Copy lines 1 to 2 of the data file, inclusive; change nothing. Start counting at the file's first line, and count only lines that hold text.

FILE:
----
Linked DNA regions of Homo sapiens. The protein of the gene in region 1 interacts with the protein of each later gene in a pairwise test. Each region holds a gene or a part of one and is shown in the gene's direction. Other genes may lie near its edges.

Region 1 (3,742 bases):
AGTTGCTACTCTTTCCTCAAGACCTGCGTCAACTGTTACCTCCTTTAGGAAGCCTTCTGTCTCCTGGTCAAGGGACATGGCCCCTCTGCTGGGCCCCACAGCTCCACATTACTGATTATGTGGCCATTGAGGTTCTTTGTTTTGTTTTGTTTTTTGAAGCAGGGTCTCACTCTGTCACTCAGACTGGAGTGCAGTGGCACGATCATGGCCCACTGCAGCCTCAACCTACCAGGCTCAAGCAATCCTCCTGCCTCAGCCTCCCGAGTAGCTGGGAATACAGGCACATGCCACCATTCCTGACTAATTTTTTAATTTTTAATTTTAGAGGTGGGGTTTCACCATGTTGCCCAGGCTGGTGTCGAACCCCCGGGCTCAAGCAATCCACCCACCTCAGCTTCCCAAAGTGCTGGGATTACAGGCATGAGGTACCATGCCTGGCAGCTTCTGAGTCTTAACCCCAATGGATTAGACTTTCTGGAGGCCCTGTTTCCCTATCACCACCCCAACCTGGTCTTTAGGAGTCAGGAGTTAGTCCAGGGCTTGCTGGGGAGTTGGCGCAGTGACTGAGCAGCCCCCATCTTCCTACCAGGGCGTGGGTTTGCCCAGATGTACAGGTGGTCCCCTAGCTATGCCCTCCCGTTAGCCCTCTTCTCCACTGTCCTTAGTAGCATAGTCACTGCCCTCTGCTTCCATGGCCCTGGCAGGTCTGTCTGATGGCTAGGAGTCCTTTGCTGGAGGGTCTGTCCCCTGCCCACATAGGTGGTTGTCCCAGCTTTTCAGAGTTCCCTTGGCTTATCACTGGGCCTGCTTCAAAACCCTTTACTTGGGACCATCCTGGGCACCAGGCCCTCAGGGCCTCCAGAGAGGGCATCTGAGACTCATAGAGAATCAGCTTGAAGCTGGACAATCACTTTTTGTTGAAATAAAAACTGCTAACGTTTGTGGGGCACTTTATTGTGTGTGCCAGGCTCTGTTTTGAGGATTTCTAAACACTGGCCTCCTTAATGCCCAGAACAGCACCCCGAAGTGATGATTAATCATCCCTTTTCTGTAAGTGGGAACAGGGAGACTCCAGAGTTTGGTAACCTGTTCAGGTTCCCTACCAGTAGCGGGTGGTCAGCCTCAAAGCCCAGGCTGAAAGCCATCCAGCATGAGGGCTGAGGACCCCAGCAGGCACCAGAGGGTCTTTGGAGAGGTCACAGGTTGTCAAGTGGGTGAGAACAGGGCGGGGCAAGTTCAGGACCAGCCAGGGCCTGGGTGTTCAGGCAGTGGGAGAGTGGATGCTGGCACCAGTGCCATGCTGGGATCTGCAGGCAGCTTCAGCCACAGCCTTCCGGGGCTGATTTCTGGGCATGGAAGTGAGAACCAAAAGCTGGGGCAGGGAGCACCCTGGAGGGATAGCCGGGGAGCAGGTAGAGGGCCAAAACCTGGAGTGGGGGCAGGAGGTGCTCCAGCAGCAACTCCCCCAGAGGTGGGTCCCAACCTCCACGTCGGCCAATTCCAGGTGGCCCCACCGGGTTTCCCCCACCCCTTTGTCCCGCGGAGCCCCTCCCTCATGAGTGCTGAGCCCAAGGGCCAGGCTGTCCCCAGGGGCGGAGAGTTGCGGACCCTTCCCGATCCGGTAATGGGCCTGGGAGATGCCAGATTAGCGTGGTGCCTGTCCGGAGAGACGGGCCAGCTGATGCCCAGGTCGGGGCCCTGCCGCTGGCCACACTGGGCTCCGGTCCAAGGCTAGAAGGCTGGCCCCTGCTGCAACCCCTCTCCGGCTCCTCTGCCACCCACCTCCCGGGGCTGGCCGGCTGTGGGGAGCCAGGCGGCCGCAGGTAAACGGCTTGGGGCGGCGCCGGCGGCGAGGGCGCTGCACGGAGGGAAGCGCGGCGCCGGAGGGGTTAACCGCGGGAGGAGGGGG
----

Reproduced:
Linked DNA regions of Homo sapiens. The protein of the gene in region 1 interacts with the protein of each later gene in a pairwise test. Each region holds a gene or a part of one and is shown in the gene's direction. Other genes may lie near its edges.

Region 1 (3,742 bases):